Vatican sets trial for 2 ex-administrators of hospital

VATICAN CITY — Vatican prosecutors have indicted the former president and ex-treasurer of the Vatican-owned children’s hospital for allegedly diverting money from the hospital’s fundraising foundation to pay for renovating a top cardinal’s apartment.

The indictment released Thursday orders Giuseppe Profiti and Massimo Spina to stand trial in the Vatican tribunal starting next Tuesday.

The indictment accuses the two of using 422,000 euros ($481,000) from the Bambino Gesu Pediatric Hospital’s fundraising foundation to pay for renovating Cardinal Tarcisio Bertone’s apartment starting in 2013, when he retired as Vatican secretary of state.

Profiti, whose administration was the subject of a recent AP investigation into quality of care problems at the “pope’s hospital,” has admitted to the payment but said it was an investment so that the foundation could use the apartment for fundraising events.

Bertone, who had appointed Profiti president of the hospital in 2008, denied knowledge of the payment and said he actually had paid for the renovations out of his own pocket. That suggests that the construction company was paid twice for the same work. The apartment is owned by the Vatican, but was assigned to Bertone for his personal use after he retired.

Profiti resigned as president of Bambino Gesu in January 2015, nine months into a new three-year term. According to the AP investigation, a secret Vatican-authorized task force had reported in 2014 that under his administration, the mission of the pope’s hospital had been “lost” and was “today more aimed at profit than on caring for children.”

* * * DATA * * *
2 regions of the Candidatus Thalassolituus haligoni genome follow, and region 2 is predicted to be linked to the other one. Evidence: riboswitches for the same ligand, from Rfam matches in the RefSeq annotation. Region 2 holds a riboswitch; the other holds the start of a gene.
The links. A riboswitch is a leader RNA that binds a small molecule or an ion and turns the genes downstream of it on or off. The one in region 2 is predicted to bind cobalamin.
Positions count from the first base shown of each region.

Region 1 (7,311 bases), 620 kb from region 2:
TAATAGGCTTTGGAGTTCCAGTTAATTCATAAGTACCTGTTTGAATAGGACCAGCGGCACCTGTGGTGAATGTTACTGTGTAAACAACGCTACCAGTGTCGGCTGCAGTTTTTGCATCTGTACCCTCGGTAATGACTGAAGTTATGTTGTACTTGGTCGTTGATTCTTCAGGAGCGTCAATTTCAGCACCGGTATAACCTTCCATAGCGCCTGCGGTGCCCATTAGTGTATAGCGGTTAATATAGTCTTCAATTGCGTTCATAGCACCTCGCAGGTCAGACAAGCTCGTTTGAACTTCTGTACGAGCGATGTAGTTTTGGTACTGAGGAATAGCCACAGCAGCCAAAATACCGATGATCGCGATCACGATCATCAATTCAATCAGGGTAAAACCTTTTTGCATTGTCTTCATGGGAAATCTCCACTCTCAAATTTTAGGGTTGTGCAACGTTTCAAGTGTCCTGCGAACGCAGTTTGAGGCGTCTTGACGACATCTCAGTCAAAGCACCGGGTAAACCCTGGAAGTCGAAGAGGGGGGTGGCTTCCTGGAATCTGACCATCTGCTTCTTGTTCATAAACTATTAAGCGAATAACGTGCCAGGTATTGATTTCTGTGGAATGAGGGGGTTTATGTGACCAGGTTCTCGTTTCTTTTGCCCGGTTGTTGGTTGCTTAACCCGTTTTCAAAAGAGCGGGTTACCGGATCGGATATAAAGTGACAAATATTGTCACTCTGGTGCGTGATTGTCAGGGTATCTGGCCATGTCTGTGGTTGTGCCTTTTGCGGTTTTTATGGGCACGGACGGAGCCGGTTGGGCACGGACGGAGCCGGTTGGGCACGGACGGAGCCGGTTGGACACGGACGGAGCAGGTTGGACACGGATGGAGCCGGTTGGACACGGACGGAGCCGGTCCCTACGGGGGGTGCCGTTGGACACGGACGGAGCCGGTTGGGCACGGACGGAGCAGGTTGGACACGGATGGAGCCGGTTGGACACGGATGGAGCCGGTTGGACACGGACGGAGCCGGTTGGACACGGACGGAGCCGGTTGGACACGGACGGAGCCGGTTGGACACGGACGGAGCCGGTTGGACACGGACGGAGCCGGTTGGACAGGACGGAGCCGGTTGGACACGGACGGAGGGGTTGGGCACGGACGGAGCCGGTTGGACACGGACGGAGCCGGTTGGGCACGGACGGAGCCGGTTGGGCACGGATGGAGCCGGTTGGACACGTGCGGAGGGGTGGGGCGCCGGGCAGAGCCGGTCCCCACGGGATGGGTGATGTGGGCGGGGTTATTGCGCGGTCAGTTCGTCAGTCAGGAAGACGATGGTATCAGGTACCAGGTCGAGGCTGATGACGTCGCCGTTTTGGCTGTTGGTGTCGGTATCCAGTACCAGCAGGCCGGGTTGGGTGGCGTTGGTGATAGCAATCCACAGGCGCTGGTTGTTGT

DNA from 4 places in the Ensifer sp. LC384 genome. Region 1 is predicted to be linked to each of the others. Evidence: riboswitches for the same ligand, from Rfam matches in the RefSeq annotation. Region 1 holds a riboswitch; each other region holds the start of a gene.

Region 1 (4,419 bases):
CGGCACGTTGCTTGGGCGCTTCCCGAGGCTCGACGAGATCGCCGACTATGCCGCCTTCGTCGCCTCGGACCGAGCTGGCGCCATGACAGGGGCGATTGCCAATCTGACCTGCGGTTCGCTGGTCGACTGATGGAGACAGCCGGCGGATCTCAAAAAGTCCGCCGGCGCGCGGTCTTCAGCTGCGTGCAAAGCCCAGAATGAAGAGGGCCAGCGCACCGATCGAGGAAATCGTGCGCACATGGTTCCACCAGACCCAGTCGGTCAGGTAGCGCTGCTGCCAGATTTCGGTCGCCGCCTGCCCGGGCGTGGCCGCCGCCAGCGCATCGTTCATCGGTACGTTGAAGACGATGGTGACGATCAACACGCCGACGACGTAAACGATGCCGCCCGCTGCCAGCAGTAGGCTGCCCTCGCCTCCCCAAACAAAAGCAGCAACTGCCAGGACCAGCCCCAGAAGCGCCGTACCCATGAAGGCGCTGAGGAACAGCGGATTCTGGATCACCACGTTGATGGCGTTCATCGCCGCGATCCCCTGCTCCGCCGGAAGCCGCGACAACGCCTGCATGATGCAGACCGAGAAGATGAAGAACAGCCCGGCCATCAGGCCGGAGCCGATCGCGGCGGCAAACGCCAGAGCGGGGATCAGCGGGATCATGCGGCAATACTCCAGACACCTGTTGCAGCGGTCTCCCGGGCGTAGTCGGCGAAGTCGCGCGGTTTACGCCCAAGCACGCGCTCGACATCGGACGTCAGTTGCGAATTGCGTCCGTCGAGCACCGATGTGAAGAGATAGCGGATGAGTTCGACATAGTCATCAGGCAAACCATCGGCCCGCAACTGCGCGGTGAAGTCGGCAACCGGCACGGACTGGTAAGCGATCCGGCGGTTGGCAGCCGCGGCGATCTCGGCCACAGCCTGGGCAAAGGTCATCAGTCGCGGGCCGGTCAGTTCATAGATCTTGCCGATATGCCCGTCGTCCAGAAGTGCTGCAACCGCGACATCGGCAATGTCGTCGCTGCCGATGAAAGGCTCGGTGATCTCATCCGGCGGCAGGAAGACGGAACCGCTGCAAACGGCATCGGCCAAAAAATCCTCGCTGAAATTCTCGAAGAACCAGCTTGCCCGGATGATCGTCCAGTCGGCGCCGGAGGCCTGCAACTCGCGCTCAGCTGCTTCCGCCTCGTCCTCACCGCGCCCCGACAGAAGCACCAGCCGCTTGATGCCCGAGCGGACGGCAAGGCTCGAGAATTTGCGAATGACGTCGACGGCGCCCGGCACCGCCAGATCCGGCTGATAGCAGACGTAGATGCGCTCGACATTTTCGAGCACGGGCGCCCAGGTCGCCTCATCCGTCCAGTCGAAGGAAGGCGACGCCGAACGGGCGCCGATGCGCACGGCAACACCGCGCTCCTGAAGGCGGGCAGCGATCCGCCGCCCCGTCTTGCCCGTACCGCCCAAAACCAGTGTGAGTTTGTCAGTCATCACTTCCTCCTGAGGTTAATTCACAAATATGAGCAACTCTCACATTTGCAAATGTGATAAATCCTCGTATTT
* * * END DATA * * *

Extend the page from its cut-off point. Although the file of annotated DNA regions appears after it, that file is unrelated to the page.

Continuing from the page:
The AP investigation found that children sometimes paid the price as the hospital expanded its services and tried to cut costs, with overcrowding and poor hygiene contributing to deadly infection, including one 21-month superbug outbreak that killed eight children in the cancer ward.

The hospital has called the AP report a “hoax” and denied problems. The current Vatican secretary of state, Cardinal Pietro Parolin, has acknowledged there were past problems that the current administration is working to fix.

At the same time the task force was investigating, a Vatican-ordered external audit by PricewaterhouseCoopers confirmed that the hospital’s mission had been “modified in the last few years” to focus on expansion and commercial activities without sufficient governance controls.

The audit, and details of the payment for the Bertone apartment renovations, were first revealed in the 2015 book “Avarice” by Italian investigative journalist Emiliano Fittipaldi.

Profiti, who now heads a small medical clinic in southern Campania, told the AP in a May 29 telephone interview that he had told Vatican prosecutors none of the money used from the foundation for the renovations had been intended for childcare. He laughed when told of the results of the 2014 task force investigation and called it “rumour.”

After the initial Vatican-authorized task force turned in its report in April 2014 after a three-month investigation, the Vatican ordered up a second in-house clinical assessment into childcare. After a three-day visit, that investigation found that the hospital in many ways was “best in class.”

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